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On This Date in Sports March 11, 1901: Charlie Grant's At Bat

In collaboration with the Sportsecyclopedia.com

 

John McGraw attempts to integrate baseball, by passing off Charlie Grant, a light-skinned black player as Native American. Grant, who played for teams in Chicago, was invited to workout for McGraw, who was managing the Baltimore Orioles in the newly formed American League. McGraw tries to pass Grant off as a Cherokee named Charlie Tokohama before Chicago White Sox owner Charles Comiskey derailed the plan. 

 

Baseball was a white man’s game, thanks to segregation in the 19th Century. William Edward White, an African American who could pass as white, appeared in one game with the Providence Grays in 1879. Five years later, Moses and Welday Walker both played with the Toledo Blue Stockings in the American Association. However, with Cap Anson of Chicago White Stockings, the top player of his era refused to play with or against black men, which led owners to create the “Gentleman’s Agreement,” which barred the signing of black players in 1887. This act would also purge the high minors, creating a six-decade color barrier that fostered a significant period of injustice. 

 

The American League was founded in 1901 as a rival of the National League, taking advantage of the 1899 contract, which saw the NL reduce from 12 teams to 8. The new league founded by Ban Johnson hoped to lure star players from the National League but did not consider integration, as such a move would have been risky as such movements had yet to get enough popular support.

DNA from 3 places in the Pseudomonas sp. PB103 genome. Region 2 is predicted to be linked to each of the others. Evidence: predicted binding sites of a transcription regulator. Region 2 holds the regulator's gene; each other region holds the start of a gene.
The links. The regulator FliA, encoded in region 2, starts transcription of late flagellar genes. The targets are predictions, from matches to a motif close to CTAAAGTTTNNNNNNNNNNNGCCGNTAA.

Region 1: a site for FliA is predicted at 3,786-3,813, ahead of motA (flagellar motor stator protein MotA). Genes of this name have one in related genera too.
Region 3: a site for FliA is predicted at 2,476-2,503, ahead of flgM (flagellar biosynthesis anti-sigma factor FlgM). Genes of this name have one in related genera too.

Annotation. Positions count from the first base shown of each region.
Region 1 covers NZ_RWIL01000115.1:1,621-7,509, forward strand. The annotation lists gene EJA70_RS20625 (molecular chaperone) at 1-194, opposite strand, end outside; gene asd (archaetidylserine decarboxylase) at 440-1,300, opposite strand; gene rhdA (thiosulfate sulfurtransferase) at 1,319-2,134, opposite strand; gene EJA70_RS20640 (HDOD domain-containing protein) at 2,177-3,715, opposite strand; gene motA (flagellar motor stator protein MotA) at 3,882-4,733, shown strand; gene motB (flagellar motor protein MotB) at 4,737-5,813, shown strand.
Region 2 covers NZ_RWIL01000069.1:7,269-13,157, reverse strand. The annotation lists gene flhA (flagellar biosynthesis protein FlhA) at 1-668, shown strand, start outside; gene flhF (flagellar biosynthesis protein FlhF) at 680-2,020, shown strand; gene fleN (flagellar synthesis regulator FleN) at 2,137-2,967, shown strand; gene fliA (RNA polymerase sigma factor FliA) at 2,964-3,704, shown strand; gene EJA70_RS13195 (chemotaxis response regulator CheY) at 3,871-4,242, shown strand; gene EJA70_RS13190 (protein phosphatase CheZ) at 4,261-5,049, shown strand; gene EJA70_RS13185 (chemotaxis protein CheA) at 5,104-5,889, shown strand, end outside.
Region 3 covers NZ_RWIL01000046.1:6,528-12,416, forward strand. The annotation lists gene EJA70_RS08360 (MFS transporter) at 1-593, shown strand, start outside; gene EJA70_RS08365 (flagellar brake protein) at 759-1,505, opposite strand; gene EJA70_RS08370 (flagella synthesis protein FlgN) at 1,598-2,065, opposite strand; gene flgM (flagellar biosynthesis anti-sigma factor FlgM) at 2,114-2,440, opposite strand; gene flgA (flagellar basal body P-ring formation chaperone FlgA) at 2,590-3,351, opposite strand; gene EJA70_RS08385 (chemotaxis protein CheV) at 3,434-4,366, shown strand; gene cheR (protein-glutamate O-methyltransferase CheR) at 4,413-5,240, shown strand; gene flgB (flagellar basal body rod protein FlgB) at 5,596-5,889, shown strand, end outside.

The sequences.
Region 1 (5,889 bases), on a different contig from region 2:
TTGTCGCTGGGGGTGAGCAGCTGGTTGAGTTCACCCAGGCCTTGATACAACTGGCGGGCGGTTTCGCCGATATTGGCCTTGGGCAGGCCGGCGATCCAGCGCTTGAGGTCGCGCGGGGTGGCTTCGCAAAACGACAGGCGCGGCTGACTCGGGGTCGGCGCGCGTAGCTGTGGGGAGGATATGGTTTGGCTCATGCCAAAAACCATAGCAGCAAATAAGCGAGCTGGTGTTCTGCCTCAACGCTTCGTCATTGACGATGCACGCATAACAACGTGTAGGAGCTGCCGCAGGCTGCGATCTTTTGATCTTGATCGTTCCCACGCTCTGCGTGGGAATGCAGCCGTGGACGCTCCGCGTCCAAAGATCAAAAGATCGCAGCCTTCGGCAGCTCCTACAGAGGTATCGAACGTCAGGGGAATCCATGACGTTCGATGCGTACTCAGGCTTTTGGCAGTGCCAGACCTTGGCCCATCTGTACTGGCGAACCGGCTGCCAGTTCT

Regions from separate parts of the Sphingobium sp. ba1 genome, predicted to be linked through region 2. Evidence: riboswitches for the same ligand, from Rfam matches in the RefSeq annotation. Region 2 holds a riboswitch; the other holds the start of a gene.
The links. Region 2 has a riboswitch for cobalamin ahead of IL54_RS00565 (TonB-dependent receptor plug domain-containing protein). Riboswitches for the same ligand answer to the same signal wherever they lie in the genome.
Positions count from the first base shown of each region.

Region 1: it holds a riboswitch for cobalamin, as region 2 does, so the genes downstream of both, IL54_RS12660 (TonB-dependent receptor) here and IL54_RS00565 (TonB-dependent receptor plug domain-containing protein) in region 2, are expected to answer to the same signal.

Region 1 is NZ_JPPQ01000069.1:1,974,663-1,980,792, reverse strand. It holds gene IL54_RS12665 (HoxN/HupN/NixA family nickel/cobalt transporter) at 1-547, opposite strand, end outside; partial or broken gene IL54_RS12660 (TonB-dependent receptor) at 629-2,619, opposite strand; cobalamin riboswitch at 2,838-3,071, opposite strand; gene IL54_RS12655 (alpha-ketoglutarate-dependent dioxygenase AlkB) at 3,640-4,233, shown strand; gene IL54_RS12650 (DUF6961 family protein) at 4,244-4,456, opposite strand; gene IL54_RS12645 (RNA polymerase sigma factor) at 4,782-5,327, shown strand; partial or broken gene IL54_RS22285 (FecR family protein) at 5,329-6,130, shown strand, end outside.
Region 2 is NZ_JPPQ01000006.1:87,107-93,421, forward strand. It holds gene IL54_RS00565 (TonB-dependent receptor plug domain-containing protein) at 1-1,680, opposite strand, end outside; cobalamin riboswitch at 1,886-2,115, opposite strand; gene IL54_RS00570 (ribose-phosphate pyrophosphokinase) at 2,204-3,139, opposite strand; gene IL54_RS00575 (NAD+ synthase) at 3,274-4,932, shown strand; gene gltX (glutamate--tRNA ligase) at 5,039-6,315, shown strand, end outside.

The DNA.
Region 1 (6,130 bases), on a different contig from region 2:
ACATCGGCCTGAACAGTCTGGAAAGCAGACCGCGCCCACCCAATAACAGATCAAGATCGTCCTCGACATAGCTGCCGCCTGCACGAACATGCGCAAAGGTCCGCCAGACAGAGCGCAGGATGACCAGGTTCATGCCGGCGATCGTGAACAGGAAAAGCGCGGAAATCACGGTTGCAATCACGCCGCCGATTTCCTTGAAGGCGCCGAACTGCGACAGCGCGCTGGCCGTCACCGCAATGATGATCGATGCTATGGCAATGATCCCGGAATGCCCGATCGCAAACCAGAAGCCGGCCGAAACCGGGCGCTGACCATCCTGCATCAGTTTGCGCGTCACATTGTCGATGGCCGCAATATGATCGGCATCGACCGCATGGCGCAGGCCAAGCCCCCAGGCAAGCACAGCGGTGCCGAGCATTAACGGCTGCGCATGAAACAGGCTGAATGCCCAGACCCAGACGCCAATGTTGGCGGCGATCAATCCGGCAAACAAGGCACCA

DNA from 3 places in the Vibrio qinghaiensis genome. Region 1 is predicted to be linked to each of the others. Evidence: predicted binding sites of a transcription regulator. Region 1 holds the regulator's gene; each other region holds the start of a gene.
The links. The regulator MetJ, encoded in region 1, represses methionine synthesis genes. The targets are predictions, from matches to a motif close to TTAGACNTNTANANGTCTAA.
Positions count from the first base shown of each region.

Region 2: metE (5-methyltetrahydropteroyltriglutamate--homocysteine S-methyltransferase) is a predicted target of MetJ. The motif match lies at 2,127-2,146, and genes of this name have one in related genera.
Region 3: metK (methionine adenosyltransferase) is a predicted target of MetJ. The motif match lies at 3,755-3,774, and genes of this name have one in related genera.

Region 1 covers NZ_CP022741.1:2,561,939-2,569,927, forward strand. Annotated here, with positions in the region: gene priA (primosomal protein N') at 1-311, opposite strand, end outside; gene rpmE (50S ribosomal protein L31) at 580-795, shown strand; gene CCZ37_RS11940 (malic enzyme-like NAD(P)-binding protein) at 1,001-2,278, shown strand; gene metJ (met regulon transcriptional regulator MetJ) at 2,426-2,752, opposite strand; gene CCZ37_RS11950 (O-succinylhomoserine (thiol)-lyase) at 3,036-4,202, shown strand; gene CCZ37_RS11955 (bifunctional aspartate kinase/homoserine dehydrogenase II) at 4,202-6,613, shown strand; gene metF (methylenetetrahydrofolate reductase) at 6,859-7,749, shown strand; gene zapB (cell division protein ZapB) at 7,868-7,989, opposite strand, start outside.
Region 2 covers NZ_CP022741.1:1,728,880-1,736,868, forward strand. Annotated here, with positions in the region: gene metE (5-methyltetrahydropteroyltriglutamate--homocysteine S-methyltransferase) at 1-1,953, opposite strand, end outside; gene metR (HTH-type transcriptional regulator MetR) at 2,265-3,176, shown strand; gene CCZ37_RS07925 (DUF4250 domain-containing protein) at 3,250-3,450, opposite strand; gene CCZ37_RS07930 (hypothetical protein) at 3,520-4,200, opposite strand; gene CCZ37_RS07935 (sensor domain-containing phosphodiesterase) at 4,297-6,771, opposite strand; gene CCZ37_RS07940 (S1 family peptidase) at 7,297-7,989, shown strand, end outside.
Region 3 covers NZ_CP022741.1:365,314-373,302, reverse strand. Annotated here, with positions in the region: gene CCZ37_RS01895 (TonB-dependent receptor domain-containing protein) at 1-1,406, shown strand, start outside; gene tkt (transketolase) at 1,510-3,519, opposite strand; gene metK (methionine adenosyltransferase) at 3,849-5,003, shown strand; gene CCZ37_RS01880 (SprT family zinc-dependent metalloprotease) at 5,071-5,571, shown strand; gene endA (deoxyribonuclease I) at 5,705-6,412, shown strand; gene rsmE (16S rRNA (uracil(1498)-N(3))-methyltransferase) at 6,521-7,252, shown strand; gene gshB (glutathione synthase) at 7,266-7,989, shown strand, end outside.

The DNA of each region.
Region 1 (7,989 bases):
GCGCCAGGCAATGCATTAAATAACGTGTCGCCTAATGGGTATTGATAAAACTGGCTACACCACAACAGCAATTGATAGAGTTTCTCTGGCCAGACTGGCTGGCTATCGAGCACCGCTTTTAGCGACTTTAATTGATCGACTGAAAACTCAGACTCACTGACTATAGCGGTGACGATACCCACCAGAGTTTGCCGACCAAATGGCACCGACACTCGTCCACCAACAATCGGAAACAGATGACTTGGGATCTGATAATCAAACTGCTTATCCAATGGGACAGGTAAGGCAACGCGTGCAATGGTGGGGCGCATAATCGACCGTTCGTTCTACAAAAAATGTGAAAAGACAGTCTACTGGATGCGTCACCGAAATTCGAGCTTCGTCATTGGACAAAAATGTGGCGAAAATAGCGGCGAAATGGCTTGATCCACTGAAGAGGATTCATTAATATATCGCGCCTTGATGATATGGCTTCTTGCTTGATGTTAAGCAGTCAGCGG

John McGraw had been a scrappy middle infielder for the Baltimore Orioles, a powerhouse in the middle 1890s. The Orioles, despite winning three straight National League Championships from 1894-1896, were one of three teams eliminated. In 1901, the Orioles were reborn in the new American League with McGraw as the manager. 

 

John McGraw’s priority was winning, and while his team was working out in Spring Training in Hot Springs, Arkansas, he came across Charlie Grant. Like McGraw, Grant was a scrappy middle infielder. Originally from Cincinnati, Charlie Grant had been playing organized baseball since 1896 with a variety of all-black teams in the Midwest. This included the Columbia Giants from Chicago in 1900. McGraw recognized Grant’s talent and wanted to sign him to play on the Orioles. The 26-year-old Grant had light skin and straight hair and could pass off as Native American, so thought the Orioles’ skipper. John McGraw gave Charlie Grant a workout, and a new name Charlie Tokohama, claiming he was from the Cherokee Nation. The name Tokohma, coming from a creak near the team’s hotel in Hot Springs. 

 

The ruse worked for a few weeks, but as the season approached, the Orioles had a workout with the White Sox in Chicago. It was there that several of Charlie Grant’s friends came to see him play. This alerted Charlie Comiskey, owner of the Chicago White Sox and friend of American League founder Ban Johnson, both of whom lived in Chicago and knew of the black baseball team’s in the area. Comiskey objected to Grant being on Baltimore’s roster. A writer in the Washington Post went as far as to comment, “McGraw will have to exhibit Tokohama in all his war paint before the Chicago fans will believe that he has signed a genuine red-man.”

 

Charlie Grant fully exposed returned to the Columbia Giants and continued to play for black teams in the pre-Negro League era until 1916. Of course, it would take until Jackie Robinson in 1947 before the color barrier was broken. John McGraw quickly became soured with the American League and left the Orioles in 1902 to manager the New York Giants, a job he would hold for the next 30 years. The Orioles, meanwhile, followed McGraw to New York, becoming the Highlanders in 1903 and eventually the New York Yankees.